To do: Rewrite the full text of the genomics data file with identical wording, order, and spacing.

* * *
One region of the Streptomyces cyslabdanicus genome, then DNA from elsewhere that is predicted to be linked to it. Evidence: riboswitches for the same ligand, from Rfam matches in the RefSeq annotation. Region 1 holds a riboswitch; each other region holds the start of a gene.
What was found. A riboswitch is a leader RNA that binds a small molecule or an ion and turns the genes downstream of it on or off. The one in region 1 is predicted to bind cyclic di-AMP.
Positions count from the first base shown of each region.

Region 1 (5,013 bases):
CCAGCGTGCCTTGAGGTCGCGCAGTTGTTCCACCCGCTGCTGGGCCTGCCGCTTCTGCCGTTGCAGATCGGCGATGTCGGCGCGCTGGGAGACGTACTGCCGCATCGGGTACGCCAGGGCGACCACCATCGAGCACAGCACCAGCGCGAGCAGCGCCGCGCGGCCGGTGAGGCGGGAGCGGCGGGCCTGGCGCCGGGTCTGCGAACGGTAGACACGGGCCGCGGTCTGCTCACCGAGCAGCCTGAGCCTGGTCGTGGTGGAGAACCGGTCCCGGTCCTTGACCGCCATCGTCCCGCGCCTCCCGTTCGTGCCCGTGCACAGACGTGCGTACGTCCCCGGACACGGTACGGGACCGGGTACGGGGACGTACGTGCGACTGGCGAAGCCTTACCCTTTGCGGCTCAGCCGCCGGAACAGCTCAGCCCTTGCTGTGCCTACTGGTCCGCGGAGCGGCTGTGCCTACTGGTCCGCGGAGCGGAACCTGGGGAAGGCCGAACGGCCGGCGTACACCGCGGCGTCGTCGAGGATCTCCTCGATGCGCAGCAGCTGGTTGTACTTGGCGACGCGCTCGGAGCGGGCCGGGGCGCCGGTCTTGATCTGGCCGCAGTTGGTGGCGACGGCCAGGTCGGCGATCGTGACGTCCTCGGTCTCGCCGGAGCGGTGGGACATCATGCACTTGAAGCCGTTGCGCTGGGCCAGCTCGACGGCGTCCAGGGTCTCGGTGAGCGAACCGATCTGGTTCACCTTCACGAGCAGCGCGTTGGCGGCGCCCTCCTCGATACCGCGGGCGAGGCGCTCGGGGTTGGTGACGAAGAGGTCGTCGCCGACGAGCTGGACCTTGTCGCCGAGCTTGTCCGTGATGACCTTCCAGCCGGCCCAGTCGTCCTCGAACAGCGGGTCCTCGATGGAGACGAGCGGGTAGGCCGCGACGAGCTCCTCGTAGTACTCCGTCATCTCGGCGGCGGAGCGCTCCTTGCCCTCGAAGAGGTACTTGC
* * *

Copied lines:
One region of the Streptomyces cyslabdanicus genome, then DNA from elsewhere that is predicted to be linked to it. Evidence: riboswitches for the same ligand, from Rfam matches in the RefSeq annotation. Region 1 holds a riboswitch; each other region holds the start of a gene.
What was found. A riboswitch is a leader RNA that binds a small molecule or an ion and turns the genes downstream of it on or off. The one in region 1 is predicted to bind cyclic di-AMP.
Positions count from the first base shown of each region.

Region 1 (5,013 bases):
CCAGCGTGCCTTGAGGTCGCGCAGTTGTTCCACCCGCTGCTGGGCCTGCCGCTTCTGCCGTTGCAGATCGGCGATGTCGGCGCGCTGGGAGACGTACTGCCGCATCGGGTACGCCAGGGCGACCACCATCGAGCACAGCACCAGCGCGAGCAGCGCCGCGCGGCCGGTGAGGCGGGAGCGGCGGGCCTGGCGCCGGGTCTGCGAACGGTAGACACGGGCCGCGGTCTGCTCACCGAGCAGCCTGAGCCTGGTCGTGGTGGAGAACCGGTCCCGGTCCTTGACCGCCATCGTCCCGCGCCTCCCGTTCGTGCCCGTGCACAGACGTGCGTACGTCCCCGGACACGGTACGGGACCGGGTACGGGGACGTACGTGCGACTGGCGAAGCCTTACCCTTTGCGGCTCAGCCGCCGGAACAGCTCAGCCCTTGCTGTGCCTACTGGTCCGCGGAGCGGCTGTGCCTACTGGTCCGCGGAGCGGAACCTGGGGAAGGCCGAACGGCCGGCGTACACCGCGGCGTCGTCGAGGATCTCCTCGATGCGCAGCAGCTGGTTGTACTTGGCGACGCGCTCGGAGCGGGCCGGGGCGCCGGTCTTGATCTGGCCGCAGTTGGTGGCGACGGCCAGGTCGGCGATCGTGACGTCCTCGGTCTCGCCGGAGCGGTGGGACATCATGCACTTGAAGCCGTTGCGCTGGGCCAGCTCGACGGCGTCCAGGGTCTCGGTGAGCGAACCGATCTGGTTCACCTTCACGAGCAGCGCGTTGGCGGCGCCCTCCTCGATACCGCGGGCGAGGCGCTCGGGGTTGGTGACGAAGAGGTCGTCGCCGACGAGCTGGACCTTGTCGCCGAGCTTGTCCGTGATGACCTTCCAGCCGGCCCAGTCGTCCTCGAACAGCGGGTCCTCGATGGAGACGAGCGGGTAGGCCGCGACGAGCTCCTCGTAGTACTCCGTCATCTCGGCGGCGGAGCGCTCCTTGCCCTCGAAGAGGTACTTGC